Throughout his campaign and even after winning the election, he wielded a political strategy of fear mongering and xenophobia. He pandered to people’s fears, which are rooted in pernicious stereotypes about these minority communities.
The scary part was that it worked.
[Read Related: Supporters Prove Donald Trump’s Insane Executive Orders Will Not Stop us From Fighting]
In a report, titled “Power, Pain, Potential,” released earlier this month, SAALT documented 207 instances of hate violence, Islamophobic, and xenophobic political rhetoric against South Asian, Arab, Middle Eastern, Sikh, Hindus and Muslim communities between November 2015 to November 2016 — an alarming 34 percent increase in less than a third of the time covered in their 2011- 2014 report Under Suspicion, Under Attack.
- About half of Americans (49 percent) think at least some U.S. Muslims are anti-Americans.
- Approximately 196 or an astounding 95 percent were animated by anti-Muslim sentiment.
- Of all the incidents documented, 140 were acts of hate violence while 67 were acts of xenophobic rhetoric.
- While more than half of the 67 documented incidents of xenophobic rhetoric came from political figures, the then president-elect Trump alone was responsible for spewing one in five (20 percent) of the Islamophobic and xenophobic statements.
While the communities have long known that xenophobic political rhetoric engenders hate, academic institutions are now beginning to explore the connections between rhetoric and hate. The report mentioned a study done by California State University, San Bernardino, which appeared to show a possible relationship between rhetoric and action.
The research stated that anti-Muslim hate crimes increased by an astounding 87.5 percent in the days directly following President-elect Trump’s speech after the San Bernardino attack callings for a “total and complete shutdown of Muslims entering the United States.”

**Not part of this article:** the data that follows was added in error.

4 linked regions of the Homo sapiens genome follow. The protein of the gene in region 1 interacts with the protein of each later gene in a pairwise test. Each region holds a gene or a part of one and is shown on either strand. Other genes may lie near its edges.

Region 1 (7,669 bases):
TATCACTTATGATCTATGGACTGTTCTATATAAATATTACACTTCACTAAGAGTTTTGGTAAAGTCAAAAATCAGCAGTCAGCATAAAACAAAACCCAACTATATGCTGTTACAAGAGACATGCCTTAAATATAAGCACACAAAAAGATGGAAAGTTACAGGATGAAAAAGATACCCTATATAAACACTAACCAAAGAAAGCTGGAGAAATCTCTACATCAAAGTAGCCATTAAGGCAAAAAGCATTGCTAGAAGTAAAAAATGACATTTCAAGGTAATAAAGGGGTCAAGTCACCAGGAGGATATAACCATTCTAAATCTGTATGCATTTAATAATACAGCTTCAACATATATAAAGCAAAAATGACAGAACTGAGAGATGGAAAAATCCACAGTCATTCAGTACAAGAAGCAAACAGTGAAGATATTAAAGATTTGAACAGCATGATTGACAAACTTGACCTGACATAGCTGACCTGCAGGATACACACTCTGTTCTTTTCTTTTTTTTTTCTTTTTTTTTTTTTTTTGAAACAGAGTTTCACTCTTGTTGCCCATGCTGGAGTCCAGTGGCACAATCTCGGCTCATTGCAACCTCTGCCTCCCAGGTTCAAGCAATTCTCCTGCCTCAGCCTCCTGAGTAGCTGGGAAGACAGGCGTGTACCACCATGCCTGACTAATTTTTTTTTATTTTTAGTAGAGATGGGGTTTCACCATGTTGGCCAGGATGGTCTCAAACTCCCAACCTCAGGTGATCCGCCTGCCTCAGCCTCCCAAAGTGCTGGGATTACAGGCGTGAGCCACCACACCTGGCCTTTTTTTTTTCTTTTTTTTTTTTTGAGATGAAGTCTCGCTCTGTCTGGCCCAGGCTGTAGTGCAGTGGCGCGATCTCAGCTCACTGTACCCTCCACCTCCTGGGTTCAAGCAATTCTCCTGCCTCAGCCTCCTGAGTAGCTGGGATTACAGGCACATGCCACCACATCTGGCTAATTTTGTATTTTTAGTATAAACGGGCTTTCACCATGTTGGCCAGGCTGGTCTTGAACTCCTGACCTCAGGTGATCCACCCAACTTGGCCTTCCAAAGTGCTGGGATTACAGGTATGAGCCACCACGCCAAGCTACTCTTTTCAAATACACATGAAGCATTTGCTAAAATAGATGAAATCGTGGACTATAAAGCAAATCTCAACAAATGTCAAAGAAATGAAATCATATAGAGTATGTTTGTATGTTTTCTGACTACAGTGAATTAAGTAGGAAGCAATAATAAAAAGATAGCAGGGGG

And now as President Trump translates some of candidate Trump’s populist radical rhetoric into policy statements, Muslim and other immigrant community members fear more hate and violence.
But there is hope in the sheer number of people, many non-Muslim, who flooded the streets and airports from coast to coast to protest Trump’s Muslim ban, in the organizations that are leading the fight against Trump’s unconstitutional policy.
“What’s really needed for these impacted communities is to come together, organize and build relationships to help each other in fighting anti-Muslim, anti-immigrant sentiments. We see [anti-Muslim sentiments] in policies, but they are ideologically driven by white supremacy, xenophobia, and Islamophobia, and we need to tackle that,” said Fahd Ahmed, executive director of Desis Rising Up and Moving, a grassroots immigrant rights organization.
Jinal Shah is a New York-based freelance writer, who specializes in news, health, food, travel and lifestyle. She loves to travel (paid for or otherwise) and knows the difference between a traveler and a tourist. Shah also believes that the best stories come from Mumbai’s locals. And when she is not writing, she can be found on the sidelines observing people and the world at large.